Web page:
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Here's the breakthrough tech to look for in 2024


Computers that can model the dynamics of our galaxy or the physics of exploding stars, solar cells that can harness even more of the sun's energy, and a home heating and cooling trend that has taken off in Europe since the Russia-Ukraine war began - those are just a few of the innovations in a list of 10 breakthrough technologies for 2024. The list is compiled by the MIT Technology Review. Amy Nordrum is the executive editor there. Amy Nordrum, welcome back to ALL THINGS CONSIDERED.

AMY NORDRUM: Hello. Thank you so much for having me.

KELLY: I want to start with these supercomputers. Your article says they can crunch a quintillion operations per second, which I can't begin to get my head around. But I guess beyond modeling the galaxy, just explain what you can do with these machines.

NORDRUM: Me neither, honestly. I can't wrap my head around that number either. It's known as an exaflop. So these are very powerful computers, the most powerful machines we've had yet. And what they're really good at is performing complex simulations of different phenomena, such as climate, the universe, things like turbulence that are really hard to model. Cloud formation in climate models has been a really difficult thing to model previously, and so they're able to get, like, a higher resolution of that than any other model before.

KELLY: So how many of these supercomputers are out there now? How many more are in the pipeline?

NORDRUM: Well, the U.S. got its first. It's up and running - called Frontier at Oak Ridge National Laboratory in Tennessee. Europe is getting its first one later this year called JUPITER. And there are a few more in the works that will actually be able to do two exaflops. So that first iteration is just one exaflop, and then there's plans for even more powerful ones down the line. And China has also been working in this space as well.

KELLY: I gather there are some energy concerns. One of these supercomputers can use as much power as thousands of homes. Is there anything being done to address that?

NORDRUM: Right. I mean, they have more computational power, but they certainly have a much bigger, massive energy footprint as well. There is some progress on this front. For example, Frontier is using water that's at room temperature to cool itself rather than in the past - it's needed chilled water, which takes extra energy, to cool down. So there is some progress. Although, you know, these machines are still consuming massive amounts of energy. That's definitely true.

KELLY: This moves us right along to the next innovation - super-efficient solar cells. I imagine most of us know what a solar panel on our roof, our neighbor's roof, looks like at this point. What makes these different from traditional silicon solar panels?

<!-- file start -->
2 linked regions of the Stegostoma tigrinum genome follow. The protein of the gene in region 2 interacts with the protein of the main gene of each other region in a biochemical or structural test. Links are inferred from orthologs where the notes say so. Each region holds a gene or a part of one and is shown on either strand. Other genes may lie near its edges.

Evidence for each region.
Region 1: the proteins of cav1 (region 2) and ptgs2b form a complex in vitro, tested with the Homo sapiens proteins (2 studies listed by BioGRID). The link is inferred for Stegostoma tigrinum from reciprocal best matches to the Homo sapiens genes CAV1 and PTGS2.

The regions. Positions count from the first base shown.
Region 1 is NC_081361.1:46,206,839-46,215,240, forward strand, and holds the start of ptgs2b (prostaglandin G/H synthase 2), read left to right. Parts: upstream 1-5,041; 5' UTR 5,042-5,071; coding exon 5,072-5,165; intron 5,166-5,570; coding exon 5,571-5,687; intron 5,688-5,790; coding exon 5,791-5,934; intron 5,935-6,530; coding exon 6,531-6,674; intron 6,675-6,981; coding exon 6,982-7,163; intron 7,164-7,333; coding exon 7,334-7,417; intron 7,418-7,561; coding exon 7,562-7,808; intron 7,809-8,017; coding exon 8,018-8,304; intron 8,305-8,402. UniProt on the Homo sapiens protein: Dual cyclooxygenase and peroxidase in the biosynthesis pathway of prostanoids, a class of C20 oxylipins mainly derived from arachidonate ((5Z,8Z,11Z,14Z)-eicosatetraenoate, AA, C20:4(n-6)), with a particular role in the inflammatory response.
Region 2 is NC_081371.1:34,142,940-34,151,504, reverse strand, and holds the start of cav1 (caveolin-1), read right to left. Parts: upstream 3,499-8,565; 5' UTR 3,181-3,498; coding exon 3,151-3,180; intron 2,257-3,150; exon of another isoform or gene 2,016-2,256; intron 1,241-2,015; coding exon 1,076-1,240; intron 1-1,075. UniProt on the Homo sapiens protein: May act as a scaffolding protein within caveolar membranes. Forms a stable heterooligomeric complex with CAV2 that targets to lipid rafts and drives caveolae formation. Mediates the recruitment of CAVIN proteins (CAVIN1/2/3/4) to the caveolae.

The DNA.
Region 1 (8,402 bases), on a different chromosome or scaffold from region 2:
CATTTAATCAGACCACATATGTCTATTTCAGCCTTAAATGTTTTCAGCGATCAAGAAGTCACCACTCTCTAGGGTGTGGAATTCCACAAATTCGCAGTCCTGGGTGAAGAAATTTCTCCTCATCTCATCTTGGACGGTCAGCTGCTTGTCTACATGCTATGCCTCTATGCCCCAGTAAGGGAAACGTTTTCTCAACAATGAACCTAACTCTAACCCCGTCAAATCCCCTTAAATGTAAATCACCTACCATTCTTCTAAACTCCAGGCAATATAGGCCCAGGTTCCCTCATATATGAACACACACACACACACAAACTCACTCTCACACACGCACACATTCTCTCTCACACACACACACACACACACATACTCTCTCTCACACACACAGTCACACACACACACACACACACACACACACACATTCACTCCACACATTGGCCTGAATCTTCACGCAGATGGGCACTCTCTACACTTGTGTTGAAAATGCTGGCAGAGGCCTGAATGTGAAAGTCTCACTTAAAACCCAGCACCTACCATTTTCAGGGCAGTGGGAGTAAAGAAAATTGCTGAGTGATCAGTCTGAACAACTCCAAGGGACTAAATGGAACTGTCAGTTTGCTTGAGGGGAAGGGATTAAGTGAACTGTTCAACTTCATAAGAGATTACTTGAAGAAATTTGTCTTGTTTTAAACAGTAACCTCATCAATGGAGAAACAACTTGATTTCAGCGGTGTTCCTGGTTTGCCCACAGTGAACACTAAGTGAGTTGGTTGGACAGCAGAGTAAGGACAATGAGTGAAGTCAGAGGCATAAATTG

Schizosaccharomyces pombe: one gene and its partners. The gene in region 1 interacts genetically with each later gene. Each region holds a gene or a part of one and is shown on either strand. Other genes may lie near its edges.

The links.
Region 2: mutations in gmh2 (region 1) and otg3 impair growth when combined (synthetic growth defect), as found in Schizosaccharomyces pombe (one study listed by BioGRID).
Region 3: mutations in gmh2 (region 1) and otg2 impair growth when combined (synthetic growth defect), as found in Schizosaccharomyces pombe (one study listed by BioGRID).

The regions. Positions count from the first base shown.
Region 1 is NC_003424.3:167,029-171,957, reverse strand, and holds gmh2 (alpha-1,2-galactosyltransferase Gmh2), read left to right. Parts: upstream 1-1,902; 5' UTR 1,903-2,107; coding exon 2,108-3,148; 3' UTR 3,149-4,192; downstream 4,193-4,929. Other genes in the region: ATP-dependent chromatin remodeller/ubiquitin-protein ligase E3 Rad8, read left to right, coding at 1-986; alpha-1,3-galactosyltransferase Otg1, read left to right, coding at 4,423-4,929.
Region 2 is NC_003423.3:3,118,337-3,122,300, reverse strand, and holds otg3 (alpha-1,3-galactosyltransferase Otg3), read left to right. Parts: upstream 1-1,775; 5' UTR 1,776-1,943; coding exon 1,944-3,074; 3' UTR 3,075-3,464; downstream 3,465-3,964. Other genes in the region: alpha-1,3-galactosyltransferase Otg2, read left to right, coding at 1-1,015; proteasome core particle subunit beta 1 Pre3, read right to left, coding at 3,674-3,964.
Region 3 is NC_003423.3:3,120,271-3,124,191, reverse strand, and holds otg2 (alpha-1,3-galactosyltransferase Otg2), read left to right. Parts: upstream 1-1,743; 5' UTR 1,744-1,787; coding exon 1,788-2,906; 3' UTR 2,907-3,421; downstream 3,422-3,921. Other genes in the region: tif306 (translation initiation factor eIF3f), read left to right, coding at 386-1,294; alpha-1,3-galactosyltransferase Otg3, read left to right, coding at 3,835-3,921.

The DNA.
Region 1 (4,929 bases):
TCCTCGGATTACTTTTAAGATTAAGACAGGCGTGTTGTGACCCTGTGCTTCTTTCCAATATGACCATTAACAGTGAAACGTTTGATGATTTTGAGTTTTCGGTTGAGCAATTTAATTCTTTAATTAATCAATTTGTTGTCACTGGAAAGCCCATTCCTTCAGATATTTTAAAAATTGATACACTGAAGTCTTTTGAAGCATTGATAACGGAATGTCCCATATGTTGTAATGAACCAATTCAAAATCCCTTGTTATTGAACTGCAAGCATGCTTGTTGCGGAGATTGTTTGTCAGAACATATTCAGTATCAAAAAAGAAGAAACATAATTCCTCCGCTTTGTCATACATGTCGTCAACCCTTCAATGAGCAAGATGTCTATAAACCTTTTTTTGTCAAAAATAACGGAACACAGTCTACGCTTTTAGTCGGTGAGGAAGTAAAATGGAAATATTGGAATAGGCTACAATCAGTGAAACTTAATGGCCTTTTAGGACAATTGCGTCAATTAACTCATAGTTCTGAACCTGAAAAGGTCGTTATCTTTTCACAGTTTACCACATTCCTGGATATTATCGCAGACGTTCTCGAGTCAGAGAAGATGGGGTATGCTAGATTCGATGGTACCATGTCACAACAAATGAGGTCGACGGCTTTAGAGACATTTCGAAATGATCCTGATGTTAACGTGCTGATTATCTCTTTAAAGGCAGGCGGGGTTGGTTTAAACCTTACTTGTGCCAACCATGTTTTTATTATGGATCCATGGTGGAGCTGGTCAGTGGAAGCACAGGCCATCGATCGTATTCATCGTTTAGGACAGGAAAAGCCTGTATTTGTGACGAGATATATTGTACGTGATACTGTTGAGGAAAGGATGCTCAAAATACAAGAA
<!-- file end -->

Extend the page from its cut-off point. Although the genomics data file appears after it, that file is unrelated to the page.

NORDRUM: These panels are essentially adding a layer of material, a material known as perovskites, which are tiny crystals that can absorb different wavelengths of light than traditional silicon cells. And so if you combine these two things - silicon technology that's been used in conventional panels for a while with this new layer of perovskites - the whole panel becomes more efficient at converting energy from the sun into electricity.

KELLY: How much more efficient are they?

NORDRUM: Well, traditional silicon cells have a theoretical efficiency limit of about 29%. But the combination of these two technologies can get us to efficiencies over 30%. So - and commercial panels on the market today are more like in the mid-20s. So it could be a pretty substantial increase if you think about how many panels are out there, millions produced every year and installed.

KELLY: OK. And finally, this heating trend that has seen huge growth in Europe, in part due to the energy crisis brought on by the war in Ukraine. What is it?

NORDRUM: Yes. We're talking here about heat pumps, another technology that made our list. And if you're not familiar, heat pumps are electric devices that can be used to both heat and cool buildings, including homes. And they are less energy-intensive than, for example, gas furnaces, which a lot of homes are using today.

KELLY: Huh. So how big of a game changer could they be in terms of reducing global emissions?

NORDRUM: Well, buildings contribute a huge amount of emissions compared to other sectors, and it's been a really tough one to solve. So it all depends on how many of these we install. But it is really encouraging to see, you know, this trend across both Europe and the U.S. - more consumers especially investing in getting these for their homes, more, you know, state programs here that encourage consumers to do that and provide some funding for it. You know, hopefully this trend will continue and just make our buildings more efficient and less climate-intensive.

KELLY: A few of the 10 breakthrough technologies for 2024, as compiled by the MIT Technology Review, where Amy Nordrum is executive editor. Amy, thank you.

NORDRUM: Thanks so much. Transcript provided by NPR, Copyright NPR.

NPR transcripts are created on a rush deadline by an NPR contractor. This text may not be in its final form and may be updated or revised in the future. Accuracy and availability may vary. The authoritative record of NPR’s programming is the audio record.

Mia Venkat
[Copyright 2024 NPR]
Christopher Intagliata
Christopher Intagliata is an editor at All Things Considered, where he writes news and edits interviews with politicians, musicians, restaurant owners, scientists and many of the other voices heard on the air.
Mary Louise Kelly
Mary Louise Kelly is a co-host of All Things Considered, NPR's award-winning afternoon newsmagazine.